I’m a really big fan of color. When people ask me what my favorite color is, I explain, “Well, I have different categories of favorite colors.” The kids in my nature programs nod in understanding. You see, favorite things are important to kids, and you have to be specific when you’re talking about them. For example, my favorite color in the nature category? Blue.

Published in Earth Matters on November 26, 2021.

A tale of introduced species

By Joshua Rose

This year, Massachusetts saw two species of insects arrive unbidden. One of them has been the subject of great attention, with warnings in advance, newspaper headlines about its arrival, and alerts from the state government. The other snuck in under the radar, barely noticed except by obsessive naturalists. One is a potential menace that could cause millions of dollars’ worth of damage; the other is potentially beneficial, including eating the first. One is native to the U.S., historically occurring south of New Jersey; the other had never been seen on this continent before 2014, previously found no closer to here than Japan. One feature that they share is that both can thank humanity for letting them reach Massachusetts.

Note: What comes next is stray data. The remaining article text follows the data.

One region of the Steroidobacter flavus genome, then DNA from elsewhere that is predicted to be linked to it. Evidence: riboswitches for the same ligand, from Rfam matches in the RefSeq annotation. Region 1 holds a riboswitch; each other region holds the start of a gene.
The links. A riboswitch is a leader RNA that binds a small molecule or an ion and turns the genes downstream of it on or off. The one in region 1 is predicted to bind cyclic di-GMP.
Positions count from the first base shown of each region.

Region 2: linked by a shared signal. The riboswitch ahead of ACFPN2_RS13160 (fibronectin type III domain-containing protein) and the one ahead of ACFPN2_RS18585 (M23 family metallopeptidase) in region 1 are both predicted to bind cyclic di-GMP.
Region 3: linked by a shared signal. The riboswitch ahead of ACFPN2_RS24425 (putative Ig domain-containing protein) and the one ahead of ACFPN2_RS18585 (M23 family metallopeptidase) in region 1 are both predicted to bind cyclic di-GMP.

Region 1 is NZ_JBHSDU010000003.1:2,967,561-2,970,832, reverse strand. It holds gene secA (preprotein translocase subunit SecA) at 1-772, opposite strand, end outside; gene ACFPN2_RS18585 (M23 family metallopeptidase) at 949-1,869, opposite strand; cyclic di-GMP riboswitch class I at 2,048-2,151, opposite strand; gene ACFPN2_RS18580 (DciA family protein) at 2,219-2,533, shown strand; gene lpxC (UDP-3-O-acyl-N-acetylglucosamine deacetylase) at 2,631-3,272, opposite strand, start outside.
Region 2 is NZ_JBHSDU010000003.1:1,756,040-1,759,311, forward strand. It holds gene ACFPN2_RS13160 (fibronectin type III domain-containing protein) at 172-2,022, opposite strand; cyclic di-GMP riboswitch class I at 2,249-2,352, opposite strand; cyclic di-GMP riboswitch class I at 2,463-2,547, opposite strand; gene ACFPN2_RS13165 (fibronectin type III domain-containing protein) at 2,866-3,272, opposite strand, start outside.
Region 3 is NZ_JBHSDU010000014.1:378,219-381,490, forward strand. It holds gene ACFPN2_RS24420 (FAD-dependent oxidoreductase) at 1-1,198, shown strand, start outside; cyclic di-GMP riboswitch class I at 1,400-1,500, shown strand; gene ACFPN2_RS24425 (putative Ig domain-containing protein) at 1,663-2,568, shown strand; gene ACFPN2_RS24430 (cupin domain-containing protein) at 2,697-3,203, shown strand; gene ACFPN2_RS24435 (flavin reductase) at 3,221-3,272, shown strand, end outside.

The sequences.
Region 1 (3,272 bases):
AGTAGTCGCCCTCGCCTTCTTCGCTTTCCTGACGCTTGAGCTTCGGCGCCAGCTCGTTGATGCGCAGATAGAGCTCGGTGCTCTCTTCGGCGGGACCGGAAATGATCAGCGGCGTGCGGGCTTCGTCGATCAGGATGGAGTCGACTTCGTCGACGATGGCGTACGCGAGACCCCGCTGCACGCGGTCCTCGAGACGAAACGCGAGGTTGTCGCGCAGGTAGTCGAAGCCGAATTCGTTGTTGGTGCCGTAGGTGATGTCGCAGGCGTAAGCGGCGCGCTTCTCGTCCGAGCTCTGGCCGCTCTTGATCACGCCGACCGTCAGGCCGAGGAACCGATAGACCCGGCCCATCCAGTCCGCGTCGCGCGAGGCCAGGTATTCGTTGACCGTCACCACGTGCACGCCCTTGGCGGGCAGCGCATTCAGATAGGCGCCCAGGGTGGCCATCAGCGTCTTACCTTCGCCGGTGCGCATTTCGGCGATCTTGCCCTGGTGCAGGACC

Published in Earth Matters on November 14, 2021.

‘Saving Us’: A cry for hope on climate

By Michael Dover